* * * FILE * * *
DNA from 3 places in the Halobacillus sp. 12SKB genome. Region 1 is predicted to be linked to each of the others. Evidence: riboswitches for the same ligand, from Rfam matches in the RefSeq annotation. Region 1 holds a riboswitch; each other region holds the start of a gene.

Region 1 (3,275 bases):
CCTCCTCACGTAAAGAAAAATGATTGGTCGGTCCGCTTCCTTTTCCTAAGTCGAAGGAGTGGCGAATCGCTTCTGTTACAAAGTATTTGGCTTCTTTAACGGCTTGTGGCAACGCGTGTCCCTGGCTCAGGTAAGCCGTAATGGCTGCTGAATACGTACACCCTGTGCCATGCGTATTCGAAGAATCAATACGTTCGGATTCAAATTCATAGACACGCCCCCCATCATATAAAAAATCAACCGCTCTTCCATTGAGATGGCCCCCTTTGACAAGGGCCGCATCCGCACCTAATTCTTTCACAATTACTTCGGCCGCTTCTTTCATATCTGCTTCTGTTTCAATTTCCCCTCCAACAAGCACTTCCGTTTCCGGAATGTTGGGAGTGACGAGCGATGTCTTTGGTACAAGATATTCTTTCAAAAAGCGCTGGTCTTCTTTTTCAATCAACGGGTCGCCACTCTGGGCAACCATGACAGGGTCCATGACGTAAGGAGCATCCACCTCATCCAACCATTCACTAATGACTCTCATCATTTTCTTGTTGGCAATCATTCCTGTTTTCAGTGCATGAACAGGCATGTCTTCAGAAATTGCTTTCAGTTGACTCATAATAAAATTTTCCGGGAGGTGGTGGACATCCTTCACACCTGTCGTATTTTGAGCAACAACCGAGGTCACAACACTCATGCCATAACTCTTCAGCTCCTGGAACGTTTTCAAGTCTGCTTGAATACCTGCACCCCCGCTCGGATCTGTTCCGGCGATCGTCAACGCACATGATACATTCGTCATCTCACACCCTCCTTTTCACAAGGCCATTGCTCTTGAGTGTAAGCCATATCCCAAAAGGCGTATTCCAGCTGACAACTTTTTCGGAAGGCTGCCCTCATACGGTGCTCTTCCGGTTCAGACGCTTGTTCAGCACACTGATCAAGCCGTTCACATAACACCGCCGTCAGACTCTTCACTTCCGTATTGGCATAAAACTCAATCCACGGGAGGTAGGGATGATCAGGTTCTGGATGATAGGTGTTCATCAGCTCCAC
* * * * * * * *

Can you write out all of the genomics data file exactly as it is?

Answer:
DNA from 3 places in the Halobacillus sp. 12SKB genome. Region 1 is predicted to be linked to each of the others. Evidence: riboswitches for the same ligand, from Rfam matches in the RefSeq annotation. Region 1 holds a riboswitch; each other region holds the start of a gene.

Region 1 (3,275 bases):
CCTCCTCACGTAAAGAAAAATGATTGGTCGGTCCGCTTCCTTTTCCTAAGTCGAAGGAGTGGCGAATCGCTTCTGTTACAAAGTATTTGGCTTCTTTAACGGCTTGTGGCAACGCGTGTCCCTGGCTCAGGTAAGCCGTAATGGCTGCTGAATACGTACACCCTGTGCCATGCGTATTCGAAGAATCAATACGTTCGGATTCAAATTCATAGACACGCCCCCCATCATATAAAAAATCAACCGCTCTTCCATTGAGATGGCCCCCTTTGACAAGGGCCGCATCCGCACCTAATTCTTTCACAATTACTTCGGCCGCTTCTTTCATATCTGCTTCTGTTTCAATTTCCCCTCCAACAAGCACTTCCGTTTCCGGAATGTTGGGAGTGACGAGCGATGTCTTTGGTACAAGATATTCTTTCAAAAAGCGCTGGTCTTCTTTTTCAATCAACGGGTCGCCACTCTGGGCAACCATGACAGGGTCCATGACGTAAGGAGCATCCACCTCATCCAACCATTCACTAATGACTCTCATCATTTTCTTGTTGGCAATCATTCCTGTTTTCAGTGCATGAACAGGCATGTCTTCAGAAATTGCTTTCAGTTGACTCATAATAAAATTTTCCGGGAGGTGGTGGACATCCTTCACACCTGTCGTATTTTGAGCAACAACCGAGGTCACAACACTCATGCCATAACTCTTCAGCTCCTGGAACGTTTTCAAGTCTGCTTGAATACCTGCACCCCCGCTCGGATCTGTTCCGGCGATCGTCAACGCACATGATACATTCGTCATCTCACACCCTCCTTTTCACAAGGCCATTGCTCTTGAGTGTAAGCCATATCCCAAAAGGCGTATTCCAGCTGACAACTTTTTCGGAAGGCTGCCCTCATACGGTGCTCTTCCGGTTCAGACGCTTGTTCAGCACACTGATCAAGCCGTTCACATAACACCGCCGTCAGACTCTTCACTTCCGTATTGGCATAAAACTCAATCCACGGGAGGTAGGGATGATCAGGTTCTGGATGATAGGTGTTCATCAGCTCCAC